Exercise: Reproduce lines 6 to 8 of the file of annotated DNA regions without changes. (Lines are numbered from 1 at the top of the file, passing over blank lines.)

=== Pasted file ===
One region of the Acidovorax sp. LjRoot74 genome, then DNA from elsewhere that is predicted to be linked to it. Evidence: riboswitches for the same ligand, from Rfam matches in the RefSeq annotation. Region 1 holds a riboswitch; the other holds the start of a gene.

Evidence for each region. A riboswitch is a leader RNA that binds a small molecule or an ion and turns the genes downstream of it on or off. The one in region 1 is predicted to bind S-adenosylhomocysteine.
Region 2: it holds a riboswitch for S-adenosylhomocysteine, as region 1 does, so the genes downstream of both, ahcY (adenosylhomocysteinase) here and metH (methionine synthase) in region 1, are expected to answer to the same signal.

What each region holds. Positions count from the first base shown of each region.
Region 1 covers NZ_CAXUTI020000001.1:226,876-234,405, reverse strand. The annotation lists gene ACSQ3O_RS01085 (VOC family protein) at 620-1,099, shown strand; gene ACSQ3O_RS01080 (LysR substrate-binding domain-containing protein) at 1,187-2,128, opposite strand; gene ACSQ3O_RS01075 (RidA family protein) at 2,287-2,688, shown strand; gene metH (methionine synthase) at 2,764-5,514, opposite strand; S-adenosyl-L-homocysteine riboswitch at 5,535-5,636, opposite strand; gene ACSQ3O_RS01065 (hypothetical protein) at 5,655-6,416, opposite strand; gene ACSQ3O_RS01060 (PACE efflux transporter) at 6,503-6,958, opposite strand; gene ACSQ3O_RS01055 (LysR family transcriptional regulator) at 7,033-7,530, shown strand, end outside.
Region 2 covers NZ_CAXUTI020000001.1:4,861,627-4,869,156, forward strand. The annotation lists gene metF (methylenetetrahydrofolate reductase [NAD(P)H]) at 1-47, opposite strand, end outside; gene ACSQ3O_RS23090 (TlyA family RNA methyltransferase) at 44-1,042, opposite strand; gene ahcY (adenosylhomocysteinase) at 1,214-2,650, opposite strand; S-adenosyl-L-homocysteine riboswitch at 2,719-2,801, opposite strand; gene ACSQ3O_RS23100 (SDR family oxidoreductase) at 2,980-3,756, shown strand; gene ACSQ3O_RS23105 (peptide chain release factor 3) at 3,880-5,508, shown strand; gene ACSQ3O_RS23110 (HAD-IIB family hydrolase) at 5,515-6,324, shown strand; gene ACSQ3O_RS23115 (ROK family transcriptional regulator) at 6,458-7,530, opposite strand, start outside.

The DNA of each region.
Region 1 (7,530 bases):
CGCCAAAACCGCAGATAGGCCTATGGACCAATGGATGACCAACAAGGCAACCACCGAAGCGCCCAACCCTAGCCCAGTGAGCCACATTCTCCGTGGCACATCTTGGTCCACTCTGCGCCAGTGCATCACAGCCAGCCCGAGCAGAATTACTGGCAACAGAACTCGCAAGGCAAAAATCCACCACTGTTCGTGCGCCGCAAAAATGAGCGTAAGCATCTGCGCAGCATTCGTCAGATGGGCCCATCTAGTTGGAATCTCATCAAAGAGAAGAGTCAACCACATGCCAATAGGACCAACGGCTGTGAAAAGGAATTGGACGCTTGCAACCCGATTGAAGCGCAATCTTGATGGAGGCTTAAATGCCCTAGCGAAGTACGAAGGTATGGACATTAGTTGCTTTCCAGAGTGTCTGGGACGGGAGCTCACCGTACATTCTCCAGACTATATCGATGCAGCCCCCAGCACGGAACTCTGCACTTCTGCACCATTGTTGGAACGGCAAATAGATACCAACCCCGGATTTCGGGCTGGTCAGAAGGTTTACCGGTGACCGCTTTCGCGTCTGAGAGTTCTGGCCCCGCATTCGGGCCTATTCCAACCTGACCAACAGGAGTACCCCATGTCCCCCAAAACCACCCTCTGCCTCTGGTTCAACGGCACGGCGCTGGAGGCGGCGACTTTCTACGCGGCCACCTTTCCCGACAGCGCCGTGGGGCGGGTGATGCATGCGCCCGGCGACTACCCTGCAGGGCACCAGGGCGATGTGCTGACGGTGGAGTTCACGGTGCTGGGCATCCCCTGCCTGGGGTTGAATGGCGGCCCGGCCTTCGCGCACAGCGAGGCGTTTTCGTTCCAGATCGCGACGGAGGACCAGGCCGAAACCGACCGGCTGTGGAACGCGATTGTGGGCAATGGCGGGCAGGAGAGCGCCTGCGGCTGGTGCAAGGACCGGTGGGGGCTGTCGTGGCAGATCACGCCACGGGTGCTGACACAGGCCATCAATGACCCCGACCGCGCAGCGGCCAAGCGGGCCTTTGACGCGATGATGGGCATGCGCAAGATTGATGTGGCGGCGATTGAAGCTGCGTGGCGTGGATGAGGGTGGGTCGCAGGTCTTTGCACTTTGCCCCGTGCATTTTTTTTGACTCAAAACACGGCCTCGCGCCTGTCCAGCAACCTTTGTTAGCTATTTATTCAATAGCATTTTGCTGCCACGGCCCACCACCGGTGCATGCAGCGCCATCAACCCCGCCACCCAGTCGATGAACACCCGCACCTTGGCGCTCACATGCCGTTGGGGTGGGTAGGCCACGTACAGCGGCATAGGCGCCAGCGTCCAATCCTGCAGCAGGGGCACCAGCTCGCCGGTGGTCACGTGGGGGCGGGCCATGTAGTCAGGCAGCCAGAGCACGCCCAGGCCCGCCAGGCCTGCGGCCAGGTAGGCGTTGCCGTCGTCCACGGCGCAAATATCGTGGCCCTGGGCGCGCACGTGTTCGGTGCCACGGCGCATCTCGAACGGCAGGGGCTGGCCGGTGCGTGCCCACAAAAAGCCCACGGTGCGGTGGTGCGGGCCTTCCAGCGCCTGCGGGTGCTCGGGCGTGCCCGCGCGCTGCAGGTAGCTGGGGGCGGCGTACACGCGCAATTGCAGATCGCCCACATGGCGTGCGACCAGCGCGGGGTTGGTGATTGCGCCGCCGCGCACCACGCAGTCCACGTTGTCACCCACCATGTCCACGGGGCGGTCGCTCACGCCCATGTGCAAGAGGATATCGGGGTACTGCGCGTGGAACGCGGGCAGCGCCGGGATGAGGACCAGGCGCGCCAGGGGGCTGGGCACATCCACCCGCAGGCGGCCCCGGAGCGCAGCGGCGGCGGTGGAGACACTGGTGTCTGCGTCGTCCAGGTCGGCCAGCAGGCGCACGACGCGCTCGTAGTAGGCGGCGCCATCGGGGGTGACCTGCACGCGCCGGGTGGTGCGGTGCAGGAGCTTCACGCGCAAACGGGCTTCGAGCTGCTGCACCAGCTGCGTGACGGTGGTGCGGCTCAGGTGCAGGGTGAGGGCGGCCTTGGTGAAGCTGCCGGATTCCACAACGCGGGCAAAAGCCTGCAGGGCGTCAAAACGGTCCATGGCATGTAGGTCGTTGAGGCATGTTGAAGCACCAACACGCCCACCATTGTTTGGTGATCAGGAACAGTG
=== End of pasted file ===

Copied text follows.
Region 2 covers NZ_CAXUTI020000001.1:4,861,627-4,869,156, forward strand. The annotation lists gene metF (methylenetetrahydrofolate reductase [NAD(P)H]) at 1-47, opposite strand, end outside; gene ACSQ3O_RS23090 (TlyA family RNA methyltransferase) at 44-1,042, opposite strand; gene ahcY (adenosylhomocysteinase) at 1,214-2,650, opposite strand; S-adenosyl-L-homocysteine riboswitch at 2,719-2,801, opposite strand; gene ACSQ3O_RS23100 (SDR family oxidoreductase) at 2,980-3,756, shown strand; gene ACSQ3O_RS23105 (peptide chain release factor 3) at 3,880-5,508, shown strand; gene ACSQ3O_RS23110 (HAD-IIB family hydrolase) at 5,515-6,324, shown strand; gene ACSQ3O_RS23115 (ROK family transcriptional regulator) at 6,458-7,530, opposite strand, start outside.

The DNA of each region.
Region 1 (7,530 bases):